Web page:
(Giant Sparrow Press, $24.95)
Slight in size, big in imagination and with a wicked sense of humour, this volume taps into a Kiwi gothic vein but complements it with an awareness of popular culture in all its allure and horror. It features a grand cast of misfits and eccentrics, many of them characterised by an unholy innocence.
The first story, "The Pavlova Debacle", is typical of Hill's melding of satire and fantasy rooted in real life. The story will delight anyone who has ever wanted to run screaming from an argument about whether the national dessert of Australia and New Zealand was invented in one or the other country.
In this case, the disagreement leads to a war which lasts years and cannot be resolved even by peace talks on Norfolk Island. And Helen Clark herself can't sort it out.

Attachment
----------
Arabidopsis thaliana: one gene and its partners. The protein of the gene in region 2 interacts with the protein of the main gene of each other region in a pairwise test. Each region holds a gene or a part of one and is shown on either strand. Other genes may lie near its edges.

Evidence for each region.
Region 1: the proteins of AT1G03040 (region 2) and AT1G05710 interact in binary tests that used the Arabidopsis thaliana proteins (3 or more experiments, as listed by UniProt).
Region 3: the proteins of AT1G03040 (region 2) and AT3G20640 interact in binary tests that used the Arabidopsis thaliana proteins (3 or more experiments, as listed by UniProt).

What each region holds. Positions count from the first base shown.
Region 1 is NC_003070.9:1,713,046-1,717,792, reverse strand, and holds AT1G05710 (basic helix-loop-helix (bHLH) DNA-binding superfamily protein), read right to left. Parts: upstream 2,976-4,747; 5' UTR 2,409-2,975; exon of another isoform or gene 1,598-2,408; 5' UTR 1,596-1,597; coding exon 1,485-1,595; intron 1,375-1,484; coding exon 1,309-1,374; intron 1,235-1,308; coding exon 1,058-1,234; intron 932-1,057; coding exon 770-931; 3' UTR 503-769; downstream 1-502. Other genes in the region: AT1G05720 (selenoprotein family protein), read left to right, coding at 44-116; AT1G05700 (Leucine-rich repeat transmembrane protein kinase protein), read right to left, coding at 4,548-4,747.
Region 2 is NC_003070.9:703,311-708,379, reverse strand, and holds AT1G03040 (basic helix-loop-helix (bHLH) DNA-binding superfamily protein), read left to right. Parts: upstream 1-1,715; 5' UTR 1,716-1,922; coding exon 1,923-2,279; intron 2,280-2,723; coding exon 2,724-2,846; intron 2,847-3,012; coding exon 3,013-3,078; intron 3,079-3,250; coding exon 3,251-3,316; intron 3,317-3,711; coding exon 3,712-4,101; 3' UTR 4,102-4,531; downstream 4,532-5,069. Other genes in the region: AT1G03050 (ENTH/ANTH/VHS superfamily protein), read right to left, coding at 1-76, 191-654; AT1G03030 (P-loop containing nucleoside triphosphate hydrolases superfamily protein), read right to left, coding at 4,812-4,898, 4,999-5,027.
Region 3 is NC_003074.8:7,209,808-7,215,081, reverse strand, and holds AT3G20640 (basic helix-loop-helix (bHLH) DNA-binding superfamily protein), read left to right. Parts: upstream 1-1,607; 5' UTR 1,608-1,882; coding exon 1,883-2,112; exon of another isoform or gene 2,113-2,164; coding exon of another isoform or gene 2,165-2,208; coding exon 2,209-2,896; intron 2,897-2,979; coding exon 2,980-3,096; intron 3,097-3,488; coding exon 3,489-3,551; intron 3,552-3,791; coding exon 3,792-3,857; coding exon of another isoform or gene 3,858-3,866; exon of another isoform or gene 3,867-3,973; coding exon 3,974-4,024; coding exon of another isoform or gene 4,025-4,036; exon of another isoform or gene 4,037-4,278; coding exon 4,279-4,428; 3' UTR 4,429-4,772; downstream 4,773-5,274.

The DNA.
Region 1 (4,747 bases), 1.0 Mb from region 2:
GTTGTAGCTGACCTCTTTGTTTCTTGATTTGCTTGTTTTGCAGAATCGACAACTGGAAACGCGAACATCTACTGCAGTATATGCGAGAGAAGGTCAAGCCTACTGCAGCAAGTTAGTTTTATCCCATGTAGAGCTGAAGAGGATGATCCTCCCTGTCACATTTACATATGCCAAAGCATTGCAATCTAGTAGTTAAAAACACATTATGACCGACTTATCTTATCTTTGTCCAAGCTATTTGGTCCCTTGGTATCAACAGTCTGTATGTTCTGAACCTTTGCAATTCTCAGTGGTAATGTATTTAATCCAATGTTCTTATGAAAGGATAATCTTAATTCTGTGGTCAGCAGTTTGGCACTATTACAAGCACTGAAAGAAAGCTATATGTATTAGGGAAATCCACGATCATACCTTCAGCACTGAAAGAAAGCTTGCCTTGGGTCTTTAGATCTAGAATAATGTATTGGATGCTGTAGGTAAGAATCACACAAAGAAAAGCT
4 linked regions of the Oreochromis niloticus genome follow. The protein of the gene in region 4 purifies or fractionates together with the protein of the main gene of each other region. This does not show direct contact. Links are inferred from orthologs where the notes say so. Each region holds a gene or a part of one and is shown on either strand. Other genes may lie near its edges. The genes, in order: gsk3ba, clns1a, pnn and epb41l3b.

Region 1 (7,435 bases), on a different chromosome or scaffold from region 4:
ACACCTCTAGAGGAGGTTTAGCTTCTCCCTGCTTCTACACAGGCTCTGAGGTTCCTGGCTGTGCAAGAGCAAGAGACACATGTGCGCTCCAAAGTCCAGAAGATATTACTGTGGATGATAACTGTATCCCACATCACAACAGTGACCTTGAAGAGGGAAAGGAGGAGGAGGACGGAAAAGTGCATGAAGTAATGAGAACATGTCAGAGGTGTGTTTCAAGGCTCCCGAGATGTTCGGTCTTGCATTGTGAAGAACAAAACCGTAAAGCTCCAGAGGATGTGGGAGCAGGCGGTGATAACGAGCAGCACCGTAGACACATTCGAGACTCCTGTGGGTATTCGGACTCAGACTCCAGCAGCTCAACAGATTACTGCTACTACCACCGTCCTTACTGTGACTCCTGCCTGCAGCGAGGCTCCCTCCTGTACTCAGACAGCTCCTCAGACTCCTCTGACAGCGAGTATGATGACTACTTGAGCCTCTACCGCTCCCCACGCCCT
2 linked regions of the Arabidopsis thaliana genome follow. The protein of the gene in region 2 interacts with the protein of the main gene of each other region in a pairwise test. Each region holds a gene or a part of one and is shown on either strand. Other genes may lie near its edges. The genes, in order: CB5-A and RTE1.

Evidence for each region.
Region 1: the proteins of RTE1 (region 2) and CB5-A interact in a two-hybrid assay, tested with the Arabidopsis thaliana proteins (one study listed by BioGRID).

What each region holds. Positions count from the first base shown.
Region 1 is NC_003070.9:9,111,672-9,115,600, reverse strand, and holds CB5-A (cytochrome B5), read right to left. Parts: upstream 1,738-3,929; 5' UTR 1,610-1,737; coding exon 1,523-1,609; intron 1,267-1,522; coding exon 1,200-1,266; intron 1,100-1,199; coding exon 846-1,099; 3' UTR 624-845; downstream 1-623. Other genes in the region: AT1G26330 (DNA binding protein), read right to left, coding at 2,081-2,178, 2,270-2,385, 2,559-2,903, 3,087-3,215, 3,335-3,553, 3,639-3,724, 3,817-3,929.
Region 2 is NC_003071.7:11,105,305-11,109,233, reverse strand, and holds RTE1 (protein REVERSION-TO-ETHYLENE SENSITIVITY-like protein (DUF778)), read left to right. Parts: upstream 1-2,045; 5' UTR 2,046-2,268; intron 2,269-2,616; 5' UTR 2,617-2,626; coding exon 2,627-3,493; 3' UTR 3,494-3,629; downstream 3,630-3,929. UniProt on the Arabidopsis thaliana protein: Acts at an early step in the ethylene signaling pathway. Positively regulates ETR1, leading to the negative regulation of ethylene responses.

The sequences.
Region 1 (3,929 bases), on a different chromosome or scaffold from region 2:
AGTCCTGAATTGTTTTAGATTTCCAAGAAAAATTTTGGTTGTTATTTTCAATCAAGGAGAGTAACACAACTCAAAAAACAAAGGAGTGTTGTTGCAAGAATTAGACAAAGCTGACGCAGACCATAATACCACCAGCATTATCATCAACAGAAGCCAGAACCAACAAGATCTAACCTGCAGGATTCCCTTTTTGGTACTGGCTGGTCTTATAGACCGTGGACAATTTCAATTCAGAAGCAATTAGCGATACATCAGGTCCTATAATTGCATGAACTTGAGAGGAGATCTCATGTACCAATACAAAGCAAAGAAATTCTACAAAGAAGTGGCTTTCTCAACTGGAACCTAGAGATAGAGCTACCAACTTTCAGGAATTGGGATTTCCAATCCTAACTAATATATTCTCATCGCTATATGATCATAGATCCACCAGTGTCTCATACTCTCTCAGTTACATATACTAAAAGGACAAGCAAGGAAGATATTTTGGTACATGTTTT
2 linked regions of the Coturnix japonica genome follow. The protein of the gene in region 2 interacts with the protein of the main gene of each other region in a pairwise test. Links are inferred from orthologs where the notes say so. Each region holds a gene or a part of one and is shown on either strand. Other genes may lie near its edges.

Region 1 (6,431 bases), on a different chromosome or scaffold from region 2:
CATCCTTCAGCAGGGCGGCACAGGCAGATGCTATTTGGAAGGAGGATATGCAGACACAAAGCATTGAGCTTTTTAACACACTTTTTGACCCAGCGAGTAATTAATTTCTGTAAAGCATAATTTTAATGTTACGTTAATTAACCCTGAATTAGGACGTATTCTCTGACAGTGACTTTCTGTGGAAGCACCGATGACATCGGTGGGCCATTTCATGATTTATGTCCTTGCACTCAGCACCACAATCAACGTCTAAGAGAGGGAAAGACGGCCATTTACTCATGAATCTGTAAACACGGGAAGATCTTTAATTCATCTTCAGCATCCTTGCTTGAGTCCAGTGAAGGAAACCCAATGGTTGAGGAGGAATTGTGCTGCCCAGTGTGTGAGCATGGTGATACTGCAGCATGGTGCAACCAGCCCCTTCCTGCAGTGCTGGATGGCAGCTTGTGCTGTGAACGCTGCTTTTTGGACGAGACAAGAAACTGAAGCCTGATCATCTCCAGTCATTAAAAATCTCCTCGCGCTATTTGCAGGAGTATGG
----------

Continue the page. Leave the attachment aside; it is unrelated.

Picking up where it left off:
Eventually, Tony Blair, at the end of his tether, decides that Britain will take both countries back, apparently just to shut them up.
Many of the characters and situations are plain weird - not that there's anything wrong with that. The narrator of "I Won't Be Happy Until I Lose a Leg", for instance, who won't be happy until she loses a leg, believes she feels like George Michael must have before he realised he was gay.
It's a world of narcissists, mediocre musicians, soft-metal music, casual sex, international students who reinforce national stereotypes, literary tours of Dublin and frisbeetarians - people who "believe that when they died, their souls would sail up to the roof and no one could get them back down."
Much of New Zealand literary fiction is humorous. Precious little of it is funny. Hill breaks that mould with conspicuous success.
Reviewed in North & South, August 2014, by Paul Little
Reproduced by kind permission of North & South magazine